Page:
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For Some Scientists, Shutdown Is Not An Option During The COVID-19 Pandemic

SPECIAL SERIES: COVID-19 In Arizona: 6 Months In

The coronavirus shutdown has required everyone to be a bit more flexible.

But nature's necessities — birth, feeding, reproduction and death — remain obstinate, requiring scientists and staff who work with living things to remain at their posts.

Evolutionary biologist Luciano Matzkin has learned to enjoy the little things.

"The lab always smells like wonderful banana bread," Matzkin said.

Fruits And Flies

That tropical aroma arises from the goo in which Matzkin raises hundreds of stocks of cactophilic drosophila. The small fruit flies eat, mate, lay eggs and raise larvae in rotting cactus. When supplies runs low, his University of Arizona lab whips together some yeast, corn syrup, molasses and banana.

To human palates, that might sound like an improvement, but not so the drosophila.

"They live their whole lives associated with the necrosis, or rotten tissues, of a number of different cactus species," said Matzkin.

Fruit flies are a research mainstay, and have contributed to several Nobel Prize-winning discoveries, from chromosomes to circadian rhythms.

The insects offer several advantages: Researchers can easily handle them, anesthetize them and tell the males from the females — which is a good thing, because they also breed readily.

Perhaps most importantly for developmental and evolutionary biologists, fruit flies mutate frequently and mature quickly. The common fruit fly Drosophila melanogaster can fully mature in as little as 10 days.

Matzkin's cactus-loving fruit flies, which dwell in the dry regions of Mexico and the southwestern U.S., take about twice that long.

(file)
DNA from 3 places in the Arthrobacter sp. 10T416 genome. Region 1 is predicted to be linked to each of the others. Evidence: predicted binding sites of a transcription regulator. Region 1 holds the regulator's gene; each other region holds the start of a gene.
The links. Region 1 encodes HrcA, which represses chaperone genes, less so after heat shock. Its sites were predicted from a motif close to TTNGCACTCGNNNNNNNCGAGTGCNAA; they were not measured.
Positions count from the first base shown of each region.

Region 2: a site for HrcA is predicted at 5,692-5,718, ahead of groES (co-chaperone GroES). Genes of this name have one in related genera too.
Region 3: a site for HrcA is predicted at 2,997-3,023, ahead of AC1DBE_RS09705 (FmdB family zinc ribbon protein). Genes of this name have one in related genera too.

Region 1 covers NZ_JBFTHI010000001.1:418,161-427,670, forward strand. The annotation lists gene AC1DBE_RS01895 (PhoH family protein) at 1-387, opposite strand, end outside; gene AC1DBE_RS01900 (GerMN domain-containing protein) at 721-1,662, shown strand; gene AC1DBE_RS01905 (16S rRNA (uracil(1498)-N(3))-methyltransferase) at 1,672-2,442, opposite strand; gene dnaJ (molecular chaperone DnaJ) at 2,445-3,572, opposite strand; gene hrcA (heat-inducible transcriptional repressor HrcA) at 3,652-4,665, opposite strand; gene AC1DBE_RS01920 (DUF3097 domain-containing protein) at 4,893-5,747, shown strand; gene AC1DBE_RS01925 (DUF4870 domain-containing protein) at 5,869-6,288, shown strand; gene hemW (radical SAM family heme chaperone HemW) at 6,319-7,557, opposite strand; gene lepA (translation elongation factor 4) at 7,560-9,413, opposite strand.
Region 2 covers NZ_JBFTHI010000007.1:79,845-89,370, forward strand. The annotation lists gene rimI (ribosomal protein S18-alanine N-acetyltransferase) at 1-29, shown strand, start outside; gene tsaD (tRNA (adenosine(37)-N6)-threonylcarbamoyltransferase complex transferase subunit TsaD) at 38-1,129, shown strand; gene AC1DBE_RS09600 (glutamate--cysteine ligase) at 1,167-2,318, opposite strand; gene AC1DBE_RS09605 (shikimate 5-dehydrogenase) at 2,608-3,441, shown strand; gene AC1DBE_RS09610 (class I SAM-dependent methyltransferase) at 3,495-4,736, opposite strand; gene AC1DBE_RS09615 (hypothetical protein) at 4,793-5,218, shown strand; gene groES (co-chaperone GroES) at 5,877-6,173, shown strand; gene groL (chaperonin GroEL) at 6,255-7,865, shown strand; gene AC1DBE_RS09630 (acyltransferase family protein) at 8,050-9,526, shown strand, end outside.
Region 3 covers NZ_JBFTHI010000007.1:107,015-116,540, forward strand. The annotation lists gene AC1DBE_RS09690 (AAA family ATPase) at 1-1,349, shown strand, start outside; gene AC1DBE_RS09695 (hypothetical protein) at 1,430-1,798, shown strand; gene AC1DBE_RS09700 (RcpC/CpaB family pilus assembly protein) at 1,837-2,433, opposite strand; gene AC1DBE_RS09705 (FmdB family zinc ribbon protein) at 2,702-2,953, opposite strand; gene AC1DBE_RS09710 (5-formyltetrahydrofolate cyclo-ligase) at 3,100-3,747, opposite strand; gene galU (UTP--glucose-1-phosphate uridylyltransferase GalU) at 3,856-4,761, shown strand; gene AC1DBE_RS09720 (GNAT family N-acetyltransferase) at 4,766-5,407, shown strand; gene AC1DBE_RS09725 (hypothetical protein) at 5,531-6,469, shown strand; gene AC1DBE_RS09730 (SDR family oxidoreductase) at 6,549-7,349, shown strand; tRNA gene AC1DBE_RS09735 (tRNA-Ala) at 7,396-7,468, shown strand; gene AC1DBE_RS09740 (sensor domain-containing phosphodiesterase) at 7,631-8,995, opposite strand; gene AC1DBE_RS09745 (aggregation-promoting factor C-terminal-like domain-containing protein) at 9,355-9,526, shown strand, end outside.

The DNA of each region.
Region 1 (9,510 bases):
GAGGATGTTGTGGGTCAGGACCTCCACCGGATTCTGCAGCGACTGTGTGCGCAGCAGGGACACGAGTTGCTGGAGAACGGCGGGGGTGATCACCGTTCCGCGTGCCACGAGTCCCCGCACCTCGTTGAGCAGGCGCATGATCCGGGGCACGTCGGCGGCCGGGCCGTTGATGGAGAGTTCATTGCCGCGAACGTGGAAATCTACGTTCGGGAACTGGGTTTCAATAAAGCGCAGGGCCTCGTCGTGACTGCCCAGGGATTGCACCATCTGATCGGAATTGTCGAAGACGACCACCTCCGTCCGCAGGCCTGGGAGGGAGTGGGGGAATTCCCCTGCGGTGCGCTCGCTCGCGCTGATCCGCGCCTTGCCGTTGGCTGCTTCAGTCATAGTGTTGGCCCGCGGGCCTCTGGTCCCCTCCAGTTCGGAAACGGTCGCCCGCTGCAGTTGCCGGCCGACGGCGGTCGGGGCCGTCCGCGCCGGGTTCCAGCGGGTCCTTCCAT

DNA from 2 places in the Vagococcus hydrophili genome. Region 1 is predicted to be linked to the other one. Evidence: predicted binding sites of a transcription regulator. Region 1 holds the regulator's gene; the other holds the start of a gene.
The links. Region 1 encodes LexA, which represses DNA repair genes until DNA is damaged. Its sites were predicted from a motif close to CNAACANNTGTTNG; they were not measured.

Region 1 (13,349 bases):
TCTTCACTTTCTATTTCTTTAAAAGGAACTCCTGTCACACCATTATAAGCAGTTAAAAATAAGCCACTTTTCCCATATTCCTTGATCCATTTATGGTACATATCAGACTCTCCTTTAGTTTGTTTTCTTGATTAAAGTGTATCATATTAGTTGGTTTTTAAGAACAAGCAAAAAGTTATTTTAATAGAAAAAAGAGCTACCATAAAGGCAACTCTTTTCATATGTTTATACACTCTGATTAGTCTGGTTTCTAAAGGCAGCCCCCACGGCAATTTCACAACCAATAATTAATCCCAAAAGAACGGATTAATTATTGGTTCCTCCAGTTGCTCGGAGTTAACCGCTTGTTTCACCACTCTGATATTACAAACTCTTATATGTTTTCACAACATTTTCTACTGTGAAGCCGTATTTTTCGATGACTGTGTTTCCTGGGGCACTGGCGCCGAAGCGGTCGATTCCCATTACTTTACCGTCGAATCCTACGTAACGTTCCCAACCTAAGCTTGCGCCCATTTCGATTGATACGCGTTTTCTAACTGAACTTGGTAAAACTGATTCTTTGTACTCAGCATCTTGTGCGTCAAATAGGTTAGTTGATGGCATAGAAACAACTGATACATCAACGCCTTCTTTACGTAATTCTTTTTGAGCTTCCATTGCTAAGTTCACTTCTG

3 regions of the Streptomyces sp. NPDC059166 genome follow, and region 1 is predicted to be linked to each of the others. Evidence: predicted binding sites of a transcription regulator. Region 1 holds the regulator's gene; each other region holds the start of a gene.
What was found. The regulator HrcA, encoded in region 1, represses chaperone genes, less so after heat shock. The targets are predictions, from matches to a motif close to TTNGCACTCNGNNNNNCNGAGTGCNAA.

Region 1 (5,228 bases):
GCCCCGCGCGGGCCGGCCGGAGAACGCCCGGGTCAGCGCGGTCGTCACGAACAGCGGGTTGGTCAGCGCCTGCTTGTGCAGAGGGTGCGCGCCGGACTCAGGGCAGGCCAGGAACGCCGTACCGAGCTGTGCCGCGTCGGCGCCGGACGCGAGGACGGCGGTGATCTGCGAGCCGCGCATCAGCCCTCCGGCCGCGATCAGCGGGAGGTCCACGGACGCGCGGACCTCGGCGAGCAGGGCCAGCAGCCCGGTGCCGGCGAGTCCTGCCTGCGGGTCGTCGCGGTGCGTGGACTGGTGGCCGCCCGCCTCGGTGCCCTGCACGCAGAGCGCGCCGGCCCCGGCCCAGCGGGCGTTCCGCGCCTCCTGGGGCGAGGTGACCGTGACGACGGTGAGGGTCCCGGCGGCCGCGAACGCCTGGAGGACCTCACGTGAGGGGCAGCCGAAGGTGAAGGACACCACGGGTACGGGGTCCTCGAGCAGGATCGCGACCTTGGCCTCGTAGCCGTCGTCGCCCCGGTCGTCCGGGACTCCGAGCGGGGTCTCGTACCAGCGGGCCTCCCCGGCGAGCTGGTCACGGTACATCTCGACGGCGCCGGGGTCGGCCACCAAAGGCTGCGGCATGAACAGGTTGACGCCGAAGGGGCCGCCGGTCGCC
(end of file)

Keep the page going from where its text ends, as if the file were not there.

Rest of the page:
Still, the benefits of fast development come at a cost: bleary eyes, especially during experiments.

"It's not uncommon to have somebody in the lab 24 hours a day for three, four days in a row," Matzkin said. 

Brian Smith of the Arizona State University School of Life Sciences studies learning and memory in drosophila as well as honeybees and moths.

"They have smaller nervous systems that are much, much more accessible to get in and do physiological recordings of what's going on," he said.

Smith tries to understand how animals detect odors, represent them in the brain and later recall, differentiate and act on them. That requires working with creatures with simpler brains that are still capable of learning. Smith says honeybees fit the bill.

"I can take somebody in my laboratory and within half an hour they can be training bees and use the same principle to train their dogs at home," he said.

Smith said working with insect brains to understand human ones is like taking apart a pocket calculator to better understand a supercomputer.

"Maybe the supercomputer does it very differently, but at least I have a hypothesis — something to look for," Smith said.

Those creeping, crawling and flying calculators require careful attention, both to maintain research validity and to address practical concerns. For example, staff at ASU's Polytechnic Campus must manage when honeybee queens establish new colonies and ensure Africanized honeybees don't move in and take them over.

But Smith says he also cares about their welfare.

"We don't have to use the same protocols for animal care as the people who work on mammals do, but we all still care about our animals," Smith said.

Ticks And Transmissibility